18. Assessing health in the Aransas-Wood Buffalo Whooping Crane population
19. Health and disease treatment in captive and reintroduced Whooping Cranes
20. Comparing methods of release of juvenile Whooping Cranes
21. The operation of an ultralight-led migration: goals, successes, challenges
22. Louisiana non-migratory Whooping Crane reintroduction
23. Shooting deaths of Whooping Cranes
24. Future of Whooping Crane conservation and science
- No. of pages:
- © Academic Press 2018
- 10th June 2018
- Academic Press
- Hardcover ISBN:
Philip Nyhus is Director of the Environmental Studies Program at Colby College in Maine, USA. His interdisciplinary research bridges the natural and social sciences to address human interactions with the environment, including endangered species conservation and recovery, human-wildlife conflict, large landscape conservation, and spatial modelling. He is co-editor of Tigers of the World: The Science, Politics and Conservation of Panthera tigris (2010).
Environmental Studies Program, Colby College, Waterville, ME, USA
John is the Center Director of the Patuxent Wildlife Research Center, and oversees research on a wide variety of topics including Wildlife Toxicology, Coastal Ecology, Population modeling and Decision Science, and a variety of monitoring programs including the N. American Bird Banding Lab and the Breeding Bird Survey. Patuxent also has responsibility for the North American vertebrate collections at the National Museum of Natural History, Smithsonian Institution. John sits on the US-Canada Whooping Crane Recovery Team, and has been involved in whooping crane conservation for many years. John’s scientific training was in vertebrate ecology and physiology at the University of Wisconsin, and was hired initially at Patuxent to undertake research on wildlife toxicology.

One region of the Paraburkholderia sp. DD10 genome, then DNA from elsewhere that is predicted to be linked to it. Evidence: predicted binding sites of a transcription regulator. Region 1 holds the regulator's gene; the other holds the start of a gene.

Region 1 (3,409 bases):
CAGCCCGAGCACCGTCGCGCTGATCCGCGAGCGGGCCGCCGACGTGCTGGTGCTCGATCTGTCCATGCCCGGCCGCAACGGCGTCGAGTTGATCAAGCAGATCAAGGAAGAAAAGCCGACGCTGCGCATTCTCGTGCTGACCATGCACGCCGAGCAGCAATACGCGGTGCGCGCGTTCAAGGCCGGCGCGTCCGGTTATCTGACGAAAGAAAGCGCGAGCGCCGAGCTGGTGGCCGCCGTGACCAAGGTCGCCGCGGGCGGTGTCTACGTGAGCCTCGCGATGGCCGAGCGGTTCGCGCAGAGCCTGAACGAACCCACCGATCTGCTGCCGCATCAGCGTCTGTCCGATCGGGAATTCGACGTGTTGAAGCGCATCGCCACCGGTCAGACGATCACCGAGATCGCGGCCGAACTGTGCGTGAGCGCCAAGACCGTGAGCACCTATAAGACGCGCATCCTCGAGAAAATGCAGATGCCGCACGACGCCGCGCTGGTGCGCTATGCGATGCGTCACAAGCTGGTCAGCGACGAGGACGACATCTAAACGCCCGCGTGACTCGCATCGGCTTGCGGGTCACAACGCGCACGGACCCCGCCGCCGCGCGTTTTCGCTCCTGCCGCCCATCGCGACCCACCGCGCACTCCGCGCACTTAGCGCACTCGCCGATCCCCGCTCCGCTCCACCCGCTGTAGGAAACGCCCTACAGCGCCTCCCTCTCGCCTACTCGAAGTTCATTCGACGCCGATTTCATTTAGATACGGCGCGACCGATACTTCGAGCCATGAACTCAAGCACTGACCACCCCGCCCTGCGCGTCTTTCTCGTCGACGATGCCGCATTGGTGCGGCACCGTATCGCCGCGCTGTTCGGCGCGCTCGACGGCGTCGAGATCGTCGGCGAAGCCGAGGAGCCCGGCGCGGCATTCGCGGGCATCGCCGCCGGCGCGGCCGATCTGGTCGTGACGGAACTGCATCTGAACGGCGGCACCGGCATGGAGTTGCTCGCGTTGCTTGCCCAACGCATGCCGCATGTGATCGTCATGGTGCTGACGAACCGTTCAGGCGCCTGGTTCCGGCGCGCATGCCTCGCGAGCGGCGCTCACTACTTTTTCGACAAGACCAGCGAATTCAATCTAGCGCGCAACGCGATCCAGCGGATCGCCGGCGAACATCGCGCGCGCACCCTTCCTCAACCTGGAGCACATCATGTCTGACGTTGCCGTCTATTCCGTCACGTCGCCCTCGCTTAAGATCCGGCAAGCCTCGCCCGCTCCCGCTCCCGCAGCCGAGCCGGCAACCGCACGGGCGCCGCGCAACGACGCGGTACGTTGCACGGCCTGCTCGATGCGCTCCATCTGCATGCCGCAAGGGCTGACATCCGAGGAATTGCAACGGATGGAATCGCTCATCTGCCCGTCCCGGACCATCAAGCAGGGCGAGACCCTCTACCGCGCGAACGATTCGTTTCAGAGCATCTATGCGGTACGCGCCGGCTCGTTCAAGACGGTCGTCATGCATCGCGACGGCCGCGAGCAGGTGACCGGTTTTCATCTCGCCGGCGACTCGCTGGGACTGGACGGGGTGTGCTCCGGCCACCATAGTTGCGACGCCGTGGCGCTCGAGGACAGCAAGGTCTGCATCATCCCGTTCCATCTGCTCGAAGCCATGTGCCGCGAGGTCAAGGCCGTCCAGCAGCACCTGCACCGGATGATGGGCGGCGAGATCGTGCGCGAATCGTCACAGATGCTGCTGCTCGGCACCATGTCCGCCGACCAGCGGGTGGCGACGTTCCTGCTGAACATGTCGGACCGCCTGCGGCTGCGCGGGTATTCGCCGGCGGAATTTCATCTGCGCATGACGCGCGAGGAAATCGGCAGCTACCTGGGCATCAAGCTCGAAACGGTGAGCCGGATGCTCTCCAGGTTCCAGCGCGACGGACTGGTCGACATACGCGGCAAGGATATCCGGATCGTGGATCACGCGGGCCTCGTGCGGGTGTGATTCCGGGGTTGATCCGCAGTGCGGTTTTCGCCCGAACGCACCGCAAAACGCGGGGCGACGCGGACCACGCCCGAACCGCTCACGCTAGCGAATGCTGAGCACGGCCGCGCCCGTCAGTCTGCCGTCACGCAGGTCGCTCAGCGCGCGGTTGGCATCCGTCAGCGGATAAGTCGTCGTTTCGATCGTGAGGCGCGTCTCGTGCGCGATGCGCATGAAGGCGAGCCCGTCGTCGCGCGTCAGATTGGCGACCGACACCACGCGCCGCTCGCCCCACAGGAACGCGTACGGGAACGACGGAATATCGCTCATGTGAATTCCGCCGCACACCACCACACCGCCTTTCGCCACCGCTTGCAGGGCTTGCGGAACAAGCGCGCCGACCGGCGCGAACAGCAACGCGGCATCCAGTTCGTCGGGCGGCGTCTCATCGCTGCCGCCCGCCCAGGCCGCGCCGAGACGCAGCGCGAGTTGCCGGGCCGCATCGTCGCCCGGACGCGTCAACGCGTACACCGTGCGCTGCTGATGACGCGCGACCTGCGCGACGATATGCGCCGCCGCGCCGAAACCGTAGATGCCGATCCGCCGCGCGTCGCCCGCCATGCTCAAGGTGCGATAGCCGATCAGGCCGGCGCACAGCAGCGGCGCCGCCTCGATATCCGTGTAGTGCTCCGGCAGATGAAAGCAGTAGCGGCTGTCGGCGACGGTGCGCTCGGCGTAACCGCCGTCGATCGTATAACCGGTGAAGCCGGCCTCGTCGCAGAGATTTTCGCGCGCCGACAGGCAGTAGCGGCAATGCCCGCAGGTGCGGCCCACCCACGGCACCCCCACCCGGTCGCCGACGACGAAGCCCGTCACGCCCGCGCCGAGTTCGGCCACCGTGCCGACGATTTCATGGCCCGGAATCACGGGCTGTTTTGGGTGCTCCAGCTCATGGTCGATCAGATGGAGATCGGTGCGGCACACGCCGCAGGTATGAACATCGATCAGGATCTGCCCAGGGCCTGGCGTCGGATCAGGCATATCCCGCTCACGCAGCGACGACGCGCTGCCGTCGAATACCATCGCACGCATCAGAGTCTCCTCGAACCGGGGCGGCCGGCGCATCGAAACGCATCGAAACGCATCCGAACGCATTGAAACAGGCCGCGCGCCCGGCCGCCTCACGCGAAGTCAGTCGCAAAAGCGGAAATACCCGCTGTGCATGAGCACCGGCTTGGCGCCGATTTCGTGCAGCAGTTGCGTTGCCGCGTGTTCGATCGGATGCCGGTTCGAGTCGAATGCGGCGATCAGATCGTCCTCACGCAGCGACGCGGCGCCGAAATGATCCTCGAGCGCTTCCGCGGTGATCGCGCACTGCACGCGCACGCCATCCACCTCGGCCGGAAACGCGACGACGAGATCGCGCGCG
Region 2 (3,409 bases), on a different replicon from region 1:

U.S. Geological Survey, Patuxent Wildlife Research Center, Laurel, MD USA
Sarah J. Converse is a Research Ecologist with the U.S. Geological Survey, the Unit Leader of the Washington Cooperative Fish and Wildlife Research Unit, and an Associate Professor in the School of Environmental and Forest Sciences (SEFS) & the School of Aquatic and Fishery Sciences (SAFS) at the University of Washington, Seattle. Prior to taking this position in early 2017, Sarah spent 10 years as a Research Ecologist at the U.S. Geological Survey Patuxent Wildlife Research Center, where among other research projects, she was deeply involved in research on the population ecology and conservation of reintroduced Whooping Cranes. Sarah’s research program is built around two themes – quantitative population ecology of endangered species and decision analysis applications in endangered species management.
U.S. Geological Survey, Washington Cooperative Fish and Wildlife Research Unit, School of Environmental and Forest Sciences (SEFS) & School of Aquatic and Fishery Sciences (SAFS), University of Washington, Seattle, WA, USA
Dr. Jane Austin is a Research Wildlife Biologist with the U.S. Geological Survey’s Northern Prairie Wildlife Research Center. Her research and writing have focused on the ecology and management of cranes, waterfowl, and other waterbirds in the northern U.S. Her interest in cranes developed during a study of the crane breeding ecology and population management of greater Sandhill Cranes in southeast Idaho. She became actively involved in the North American Crane Working Group, which led to work with the International Crane Foundation on international crane conservation issue. Jane served on the external review team for the Whooping Crane Eastern Partnership and has been involved with other projects focusing on ecology, habitat use, and management of North America’s cranes.
U.S. Geological Survey, Northern Prairie Wildlife Research Center, Jamestown, ND, USA